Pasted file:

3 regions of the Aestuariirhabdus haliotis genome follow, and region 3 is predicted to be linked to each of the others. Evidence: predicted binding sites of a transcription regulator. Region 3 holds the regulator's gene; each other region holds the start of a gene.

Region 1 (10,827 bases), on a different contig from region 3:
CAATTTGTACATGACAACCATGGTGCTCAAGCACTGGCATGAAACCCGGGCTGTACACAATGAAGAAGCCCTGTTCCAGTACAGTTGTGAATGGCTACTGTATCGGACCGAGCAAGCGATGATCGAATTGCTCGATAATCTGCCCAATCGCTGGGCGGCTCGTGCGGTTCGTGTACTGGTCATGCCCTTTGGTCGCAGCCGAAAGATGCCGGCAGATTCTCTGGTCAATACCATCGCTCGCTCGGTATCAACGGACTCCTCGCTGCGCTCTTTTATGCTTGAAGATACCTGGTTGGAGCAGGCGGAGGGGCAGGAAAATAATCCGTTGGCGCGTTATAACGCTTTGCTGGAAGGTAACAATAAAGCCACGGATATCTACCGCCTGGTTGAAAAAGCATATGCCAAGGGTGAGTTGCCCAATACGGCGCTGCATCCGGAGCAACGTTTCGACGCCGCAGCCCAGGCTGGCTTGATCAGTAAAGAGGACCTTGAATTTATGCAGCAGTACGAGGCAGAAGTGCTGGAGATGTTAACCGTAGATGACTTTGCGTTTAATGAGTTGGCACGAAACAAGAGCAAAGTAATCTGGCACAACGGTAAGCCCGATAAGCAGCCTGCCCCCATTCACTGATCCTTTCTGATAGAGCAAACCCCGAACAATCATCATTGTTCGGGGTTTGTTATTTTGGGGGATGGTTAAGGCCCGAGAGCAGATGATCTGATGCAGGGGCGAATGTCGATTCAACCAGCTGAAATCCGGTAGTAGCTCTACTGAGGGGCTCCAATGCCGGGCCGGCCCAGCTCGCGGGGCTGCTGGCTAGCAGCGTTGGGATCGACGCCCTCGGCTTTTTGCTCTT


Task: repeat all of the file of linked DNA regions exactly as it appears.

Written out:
3 regions of the Aestuariirhabdus haliotis genome follow, and region 3 is predicted to be linked to each of the others. Evidence: predicted binding sites of a transcription regulator. Region 3 holds the regulator's gene; each other region holds the start of a gene.

Region 1 (10,827 bases), on a different contig from region 3:
CAATTTGTACATGACAACCATGGTGCTCAAGCACTGGCATGAAACCCGGGCTGTACACAATGAAGAAGCCCTGTTCCAGTACAGTTGTGAATGGCTACTGTATCGGACCGAGCAAGCGATGATCGAATTGCTCGATAATCTGCCCAATCGCTGGGCGGCTCGTGCGGTTCGTGTACTGGTCATGCCCTTTGGTCGCAGCCGAAAGATGCCGGCAGATTCTCTGGTCAATACCATCGCTCGCTCGGTATCAACGGACTCCTCGCTGCGCTCTTTTATGCTTGAAGATACCTGGTTGGAGCAGGCGGAGGGGCAGGAAAATAATCCGTTGGCGCGTTATAACGCTTTGCTGGAAGGTAACAATAAAGCCACGGATATCTACCGCCTGGTTGAAAAAGCATATGCCAAGGGTGAGTTGCCCAATACGGCGCTGCATCCGGAGCAACGTTTCGACGCCGCAGCCCAGGCTGGCTTGATCAGTAAAGAGGACCTTGAATTTATGCAGCAGTACGAGGCAGAAGTGCTGGAGATGTTAACCGTAGATGACTTTGCGTTTAATGAGTTGGCACGAAACAAGAGCAAAGTAATCTGGCACAACGGTAAGCCCGATAAGCAGCCTGCCCCCATTCACTGATCCTTTCTGATAGAGCAAACCCCGAACAATCATCATTGTTCGGGGTTTGTTATTTTGGGGGATGGTTAAGGCCCGAGAGCAGATGATCTGATGCAGGGGCGAATGTCGATTCAACCAGCTGAAATCCGGTAGTAGCTCTACTGAGGGGCTCCAATGCCGGGCCGGCCCAGCTCGCGGGGCTGCTGGCTAGCAGCGTTGGGATCGACGCCCTCGGCTTTTTGCTCTT